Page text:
So, nobody ever talks openly about life after cancer treatment. I had envisioned it many, many times nevertheless. Nobody tells you it’s hard. They don’t explain that you may not be the same person inside and out when it’s all over. They also don’t explain that it may not be over when you think you’re done. And while that may not necessarily be a bad thing, it’s a scary realization.
The last day of chemo was one of those days that evoked an array of emotions. It didn’t matter how sick I felt, or how anxious I was pulling into the hospital parking lot, because this was it. No more chemo regardless of what happens after today. (So, I thought with a 90% certainty).
The first couple weeks thereafter were typical. Still battled the flu-like symptoms and extreme fatigue, although I felt as if an elephant was lifted off of my shoulders. No more anticipation of the next Thursday. Thank God. Now, nearly 5 weeks later I am riddenend with all these new emotions. I am boggled down with fear that my PET will show trace amounts of active cancer. (My doctor prefers to wait until chemo is complete to do a PET, so I have not had one since initial staging).
Aside from the “scanxiety”, I feel a sense of loneliness and confusion that I wasn’t prepared for. The PET was inconclusive and the CT showed adenopathy and “stuff” going on in my chest. Screw you cancer and the horse you rode in on. Today should have been the day I was given my life back, but instead I have more uncertainty and frustration than I’ve had in months.
I will have more answers on Monday morning. More tests and further discussion. And then we wait. Again. 30 days to see if the lymphadenopathy will go away. 30 days to see if the lymphoma is spreading. Or 30 days to see if it’s just the aftermath of the chemo effects inside my chest.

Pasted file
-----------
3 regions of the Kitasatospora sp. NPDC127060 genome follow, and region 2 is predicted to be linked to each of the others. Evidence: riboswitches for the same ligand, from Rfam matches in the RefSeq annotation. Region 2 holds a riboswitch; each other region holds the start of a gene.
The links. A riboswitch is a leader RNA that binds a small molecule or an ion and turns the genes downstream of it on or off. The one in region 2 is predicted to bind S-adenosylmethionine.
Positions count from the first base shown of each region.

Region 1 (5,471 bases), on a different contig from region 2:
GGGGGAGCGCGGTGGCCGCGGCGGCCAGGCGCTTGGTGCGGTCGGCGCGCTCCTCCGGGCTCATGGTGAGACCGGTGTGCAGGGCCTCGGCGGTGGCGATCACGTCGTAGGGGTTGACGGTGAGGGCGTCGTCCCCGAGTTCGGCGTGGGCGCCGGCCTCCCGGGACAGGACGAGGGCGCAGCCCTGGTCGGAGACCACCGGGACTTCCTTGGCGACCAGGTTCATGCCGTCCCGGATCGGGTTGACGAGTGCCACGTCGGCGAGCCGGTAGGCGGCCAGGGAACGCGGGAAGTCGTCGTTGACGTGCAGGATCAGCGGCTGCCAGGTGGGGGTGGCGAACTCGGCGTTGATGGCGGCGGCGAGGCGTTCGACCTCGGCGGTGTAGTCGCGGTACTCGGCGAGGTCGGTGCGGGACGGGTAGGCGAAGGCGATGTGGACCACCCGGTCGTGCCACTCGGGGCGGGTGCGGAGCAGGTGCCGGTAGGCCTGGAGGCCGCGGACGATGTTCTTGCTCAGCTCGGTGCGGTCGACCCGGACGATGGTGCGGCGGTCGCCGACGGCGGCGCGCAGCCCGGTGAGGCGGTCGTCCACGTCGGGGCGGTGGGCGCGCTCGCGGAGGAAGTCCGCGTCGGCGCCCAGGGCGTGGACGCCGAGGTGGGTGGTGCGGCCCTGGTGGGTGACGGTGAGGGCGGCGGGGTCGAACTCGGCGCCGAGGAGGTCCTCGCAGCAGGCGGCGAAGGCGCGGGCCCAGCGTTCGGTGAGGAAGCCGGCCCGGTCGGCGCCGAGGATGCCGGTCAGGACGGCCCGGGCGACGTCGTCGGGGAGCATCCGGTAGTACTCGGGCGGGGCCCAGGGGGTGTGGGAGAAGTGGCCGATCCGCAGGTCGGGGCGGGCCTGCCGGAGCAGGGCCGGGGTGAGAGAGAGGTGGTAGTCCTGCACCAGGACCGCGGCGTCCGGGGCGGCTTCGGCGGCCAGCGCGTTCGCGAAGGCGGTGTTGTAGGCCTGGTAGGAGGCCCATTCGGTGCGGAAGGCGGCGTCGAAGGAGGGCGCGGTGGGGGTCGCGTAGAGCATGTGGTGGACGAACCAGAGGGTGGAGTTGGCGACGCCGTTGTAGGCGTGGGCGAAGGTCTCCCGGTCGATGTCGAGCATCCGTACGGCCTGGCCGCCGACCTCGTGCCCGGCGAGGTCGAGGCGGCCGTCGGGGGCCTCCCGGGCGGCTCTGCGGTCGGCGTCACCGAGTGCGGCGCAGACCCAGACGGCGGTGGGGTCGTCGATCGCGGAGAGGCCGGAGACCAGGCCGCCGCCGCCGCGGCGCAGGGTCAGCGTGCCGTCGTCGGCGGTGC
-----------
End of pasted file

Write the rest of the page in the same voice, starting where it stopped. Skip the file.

When I had my mid chemo scan back in June, I was responding positively to the ABVD regimen. I showed no sign of lymphadenopathy. Dr. Dang told me this morning that 10% of patients with a similar case of Hodgkin’s will not respond to chemo or will have a relapse during treatment. Unfortunately, I may be one of those 10%.
Cancer is unpredictable, and it can be quite resilient, so I’m learning the hard way. I was diagnosed with Stage 2 Unfavorable Classical Hodgkin’s Lymphoma Nodular Sclerosis. The “unfavorable” meaning 3 or more cancer spots or lymph nodes involved. I had the “good” cancer they said. Now, I’m rather insulted that any cancer is referred to as good.
Best case scenario is that the lymphoma has not returned and I will deal with issues in my chest due to almost 6 months of chemo. Worst case scenario is that a month from now we will be preparing for a more aggressive approach involving high dose chemotherapy and stem cell transplant.
If you believe in positive vibes, send them this way. If you believe in the power of prayer, please keep my family in yours. I do not want my son to see his mom sick any longer. It’s not over…Yet. I will never give up, never give in.